Retirement & Termination: If an employee reaches the stipulated retirement age as detailed in their work rules, this is considered as termination without cause and thus entitles the retiring staff member to severance pay, advance notice as well as their unused annual leave entitlements to be paid out as well in addition to other benefits due to them as provided in the work rules & their employment contract.
Note that the amended LPA, issued in 2017 sets the statutory retirement age at 60 in the case that the employer has not prescribed a retirement age in their internal work rules and policies or employment contract. Section 144 of the LPA has also been amended to include liabilities of employers who fail to pay a severance pay to retirees – a maximum of 6-month imprisonment and/or a maximum fine of Baht 100,000.
Thai law also provides that if the work rules specify a retirement age of 60 or more than an employee whose age is 60 or more is still entitled to submit their retirement notice to the employer, 30 days in advance and it will be effective after the completion of such 30 days period in accordance with section 118/1 of the amended LPA (2017) which provides as follows:
Section 118/1 – Retirement as agreed by the employer and employee or as specified by the employer shall be considered as a termination of employment under Section 118 paragraph two.
In the event that there is no agreement or retirement plan or it has an agreement or retirement plan at the age of more than sixty years, then Employees who are sixty years old or more have the right to express their intention and the employer must pay compensation to the retired employee in accordance with Section 118 paragraph one.
Timeframe for Payment of Termination Benefits (3 days) and late interest: Where the employer terminates the employment of an employee, the employer must pay wage, overtime pay, holiday pay, and holiday overtime pay, and monies which the Employer has a duty to pay in accordance with the LPA to an employee entitled to receive such pay, within three (3) days from the date of termination of the employment. If they pay late then according to the LPA the employer is required to pay interest calculated at the rate of 15% p.a.
Termination & Provident Fund: If the employer operates a Provident Fund, then the terminated employee who has participated in it may also be entitled to monies they contributed to the fund. It is necessary to refer to the rules laid down in the Provident Fund Rules to determine the terminated staff’s entitlements (if any).
Unused Annual Leave & Accumulated Annual Leave from Earlier Years: Unused annual leave will need to be paid out to terminated staff. However, please note that according to the LPA, annual leave from the year that an employee is terminated under s.119 is not to be paid out to the employee but in any case accumulated annual leave from earlier years which has been carried over to the year of termination (which is unused) must be paid out to the employee even if employee is terminated under s.119.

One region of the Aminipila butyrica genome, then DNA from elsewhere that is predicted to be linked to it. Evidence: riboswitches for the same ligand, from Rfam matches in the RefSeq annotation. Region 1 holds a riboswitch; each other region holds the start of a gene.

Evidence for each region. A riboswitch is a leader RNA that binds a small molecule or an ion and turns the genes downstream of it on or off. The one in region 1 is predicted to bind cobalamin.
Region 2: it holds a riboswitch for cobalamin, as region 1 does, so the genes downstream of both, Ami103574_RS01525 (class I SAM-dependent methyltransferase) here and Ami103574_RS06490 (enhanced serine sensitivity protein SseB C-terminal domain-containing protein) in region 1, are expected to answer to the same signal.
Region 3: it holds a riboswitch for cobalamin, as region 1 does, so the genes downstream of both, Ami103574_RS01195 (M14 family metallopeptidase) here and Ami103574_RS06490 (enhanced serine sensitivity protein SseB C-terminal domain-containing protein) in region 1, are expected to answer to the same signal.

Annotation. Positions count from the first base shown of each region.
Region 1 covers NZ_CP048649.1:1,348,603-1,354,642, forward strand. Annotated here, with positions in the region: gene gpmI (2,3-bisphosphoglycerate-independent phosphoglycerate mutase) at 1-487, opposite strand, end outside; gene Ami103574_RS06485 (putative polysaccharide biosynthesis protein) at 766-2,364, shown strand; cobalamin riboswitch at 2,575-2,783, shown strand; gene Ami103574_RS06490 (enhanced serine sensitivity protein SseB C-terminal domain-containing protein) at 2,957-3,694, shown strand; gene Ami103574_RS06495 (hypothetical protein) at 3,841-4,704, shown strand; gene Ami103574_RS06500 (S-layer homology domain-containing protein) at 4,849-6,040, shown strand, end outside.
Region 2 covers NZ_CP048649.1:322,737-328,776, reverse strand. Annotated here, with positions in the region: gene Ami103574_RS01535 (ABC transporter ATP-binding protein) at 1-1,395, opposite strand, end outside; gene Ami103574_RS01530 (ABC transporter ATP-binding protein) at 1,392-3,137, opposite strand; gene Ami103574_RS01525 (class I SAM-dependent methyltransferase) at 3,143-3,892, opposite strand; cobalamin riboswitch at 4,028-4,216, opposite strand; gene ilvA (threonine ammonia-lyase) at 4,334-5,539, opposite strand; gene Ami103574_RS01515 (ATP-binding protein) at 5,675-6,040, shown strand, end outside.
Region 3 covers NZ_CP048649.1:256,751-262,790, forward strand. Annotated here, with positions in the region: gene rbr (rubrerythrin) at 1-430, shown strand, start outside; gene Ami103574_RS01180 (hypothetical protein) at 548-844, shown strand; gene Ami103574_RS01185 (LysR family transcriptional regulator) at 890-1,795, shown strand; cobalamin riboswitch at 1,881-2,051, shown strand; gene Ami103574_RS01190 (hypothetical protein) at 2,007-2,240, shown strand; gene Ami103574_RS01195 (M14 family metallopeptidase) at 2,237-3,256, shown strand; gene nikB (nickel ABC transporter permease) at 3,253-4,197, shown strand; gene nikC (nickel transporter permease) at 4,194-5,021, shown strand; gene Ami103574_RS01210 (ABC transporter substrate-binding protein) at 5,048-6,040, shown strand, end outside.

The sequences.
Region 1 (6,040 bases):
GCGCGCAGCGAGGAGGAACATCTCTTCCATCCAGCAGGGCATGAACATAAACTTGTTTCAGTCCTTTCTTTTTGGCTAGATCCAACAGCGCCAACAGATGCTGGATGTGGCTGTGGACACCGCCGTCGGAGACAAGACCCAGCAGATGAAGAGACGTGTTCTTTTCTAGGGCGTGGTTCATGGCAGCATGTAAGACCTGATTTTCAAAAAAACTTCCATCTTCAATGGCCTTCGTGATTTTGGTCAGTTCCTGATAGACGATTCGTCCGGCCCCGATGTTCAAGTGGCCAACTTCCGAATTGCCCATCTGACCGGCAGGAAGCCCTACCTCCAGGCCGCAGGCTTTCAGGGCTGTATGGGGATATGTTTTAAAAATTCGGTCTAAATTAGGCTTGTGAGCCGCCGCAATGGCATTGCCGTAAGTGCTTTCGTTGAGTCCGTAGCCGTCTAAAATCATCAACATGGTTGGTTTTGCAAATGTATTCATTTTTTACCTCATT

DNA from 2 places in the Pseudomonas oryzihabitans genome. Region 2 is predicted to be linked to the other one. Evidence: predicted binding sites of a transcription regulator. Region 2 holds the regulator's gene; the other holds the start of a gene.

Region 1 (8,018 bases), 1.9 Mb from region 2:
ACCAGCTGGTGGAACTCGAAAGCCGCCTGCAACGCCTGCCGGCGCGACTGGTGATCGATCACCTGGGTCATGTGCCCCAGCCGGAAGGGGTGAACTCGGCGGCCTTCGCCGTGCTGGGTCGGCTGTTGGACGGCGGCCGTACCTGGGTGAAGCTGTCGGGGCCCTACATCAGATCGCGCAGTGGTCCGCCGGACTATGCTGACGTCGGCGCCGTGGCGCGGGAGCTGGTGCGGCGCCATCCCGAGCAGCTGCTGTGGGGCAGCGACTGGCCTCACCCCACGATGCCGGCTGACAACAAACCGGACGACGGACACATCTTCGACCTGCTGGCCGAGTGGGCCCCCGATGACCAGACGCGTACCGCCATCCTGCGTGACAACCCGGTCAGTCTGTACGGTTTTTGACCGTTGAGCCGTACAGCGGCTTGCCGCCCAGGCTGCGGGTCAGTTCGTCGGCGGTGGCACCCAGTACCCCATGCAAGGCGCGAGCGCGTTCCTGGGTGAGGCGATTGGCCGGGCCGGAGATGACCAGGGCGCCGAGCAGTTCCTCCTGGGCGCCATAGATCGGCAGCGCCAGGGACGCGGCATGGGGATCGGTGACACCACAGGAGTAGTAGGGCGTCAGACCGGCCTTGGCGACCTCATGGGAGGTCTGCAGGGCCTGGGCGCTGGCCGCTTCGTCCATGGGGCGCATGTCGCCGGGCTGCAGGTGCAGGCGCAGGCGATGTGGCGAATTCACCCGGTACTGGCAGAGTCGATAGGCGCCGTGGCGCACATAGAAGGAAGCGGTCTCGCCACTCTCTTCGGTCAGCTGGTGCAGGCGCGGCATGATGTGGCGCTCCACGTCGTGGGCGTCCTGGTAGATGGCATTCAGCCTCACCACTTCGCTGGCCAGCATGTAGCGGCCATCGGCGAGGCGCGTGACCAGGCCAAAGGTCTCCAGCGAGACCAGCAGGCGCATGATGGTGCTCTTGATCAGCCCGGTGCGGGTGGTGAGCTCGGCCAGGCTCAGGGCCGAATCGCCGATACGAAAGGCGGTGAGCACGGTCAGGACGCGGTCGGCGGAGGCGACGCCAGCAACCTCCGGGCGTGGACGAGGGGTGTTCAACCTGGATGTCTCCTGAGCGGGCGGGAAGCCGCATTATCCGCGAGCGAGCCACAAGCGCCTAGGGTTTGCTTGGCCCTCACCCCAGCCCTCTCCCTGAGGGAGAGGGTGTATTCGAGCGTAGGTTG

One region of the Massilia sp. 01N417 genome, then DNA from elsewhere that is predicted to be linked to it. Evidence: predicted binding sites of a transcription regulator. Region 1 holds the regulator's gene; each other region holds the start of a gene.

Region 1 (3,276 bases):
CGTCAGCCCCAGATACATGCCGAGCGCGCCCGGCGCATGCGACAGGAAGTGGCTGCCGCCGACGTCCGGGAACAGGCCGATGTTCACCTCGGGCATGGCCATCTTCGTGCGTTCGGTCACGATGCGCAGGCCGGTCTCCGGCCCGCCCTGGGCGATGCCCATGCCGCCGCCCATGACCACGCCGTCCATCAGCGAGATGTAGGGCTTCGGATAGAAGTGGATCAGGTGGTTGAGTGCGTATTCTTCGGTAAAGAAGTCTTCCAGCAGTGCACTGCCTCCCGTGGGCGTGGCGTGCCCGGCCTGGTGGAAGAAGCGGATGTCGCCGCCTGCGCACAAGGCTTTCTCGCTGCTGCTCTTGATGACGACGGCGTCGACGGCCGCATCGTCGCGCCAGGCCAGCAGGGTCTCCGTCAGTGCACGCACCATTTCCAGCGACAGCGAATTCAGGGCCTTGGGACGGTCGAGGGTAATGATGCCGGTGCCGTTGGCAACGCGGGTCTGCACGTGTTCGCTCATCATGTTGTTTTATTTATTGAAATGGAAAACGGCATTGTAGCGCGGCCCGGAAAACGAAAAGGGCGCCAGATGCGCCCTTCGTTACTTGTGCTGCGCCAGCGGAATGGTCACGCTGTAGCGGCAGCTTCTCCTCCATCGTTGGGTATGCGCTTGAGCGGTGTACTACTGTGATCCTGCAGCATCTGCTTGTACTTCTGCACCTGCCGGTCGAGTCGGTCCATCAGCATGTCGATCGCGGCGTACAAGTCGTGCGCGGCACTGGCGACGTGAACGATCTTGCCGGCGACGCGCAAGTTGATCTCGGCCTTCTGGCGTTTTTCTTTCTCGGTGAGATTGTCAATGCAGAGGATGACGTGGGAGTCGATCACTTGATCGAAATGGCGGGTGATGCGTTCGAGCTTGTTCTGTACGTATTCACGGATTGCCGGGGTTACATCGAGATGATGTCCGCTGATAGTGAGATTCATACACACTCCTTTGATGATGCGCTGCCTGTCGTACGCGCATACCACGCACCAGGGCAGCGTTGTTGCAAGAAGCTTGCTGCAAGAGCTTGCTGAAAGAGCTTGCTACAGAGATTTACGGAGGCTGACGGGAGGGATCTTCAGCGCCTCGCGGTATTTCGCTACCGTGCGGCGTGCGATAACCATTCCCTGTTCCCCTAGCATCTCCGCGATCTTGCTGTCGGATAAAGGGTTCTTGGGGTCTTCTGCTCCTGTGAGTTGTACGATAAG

Certificate of Employment Issued by Employer (section 585 of Civil & Commercial Code): Upon the end of a hire of services contract (i.e. normal employees) the employee is entitled to a certificate from their employer which sets out the length of their employment and the nature of the services that they provided to their employer. This certificate can include positive statements from the employer but cannot include negative statements concerning the employee’s performance at work.
Termination Letter (for cause):
When preparing a termination letter (for cause), an employer should be mindful of complying with the following key points:
- Make sure that the letter is signed by someone with suitable authority such as an Authorized Director (in compliance with the affidavit of company registration);
- Make sure that the letter refers to the employee’s misconduct as stated in the work rules (identify the rule(s) which has been broken);
- Be clear about the employee misconduct (state it) and when it occurred;
- Be sure to follow the disciplinary action process as stated in the work rules, you can only terminate in compliance with the work rules;
- Be clear about the date the letter is issued and when the termination shall be effective (i.e. same day);
- Make sure that letter states that employee will be paid with all termination benefits in compliance with the law; and
- Mention name and position of the employee.
Unfair Termination (section 49 of the Labor Court and Labor Procedure Law Act)
Many employers misunderstand the law relating to terminating staff and as such are of the opinion that if they pay severance pay to a terminated employee according to the Labor Protection Act, they can terminate an employment contract for any reason whatsoever. Such a misunderstanding of the law can lead to an employer being subject to considerable legal liability as an effected employee may be able claim compensation from the employer on the grounds of unfair termination or in some cases an employer may be forced to recall a terminated employee back to work again.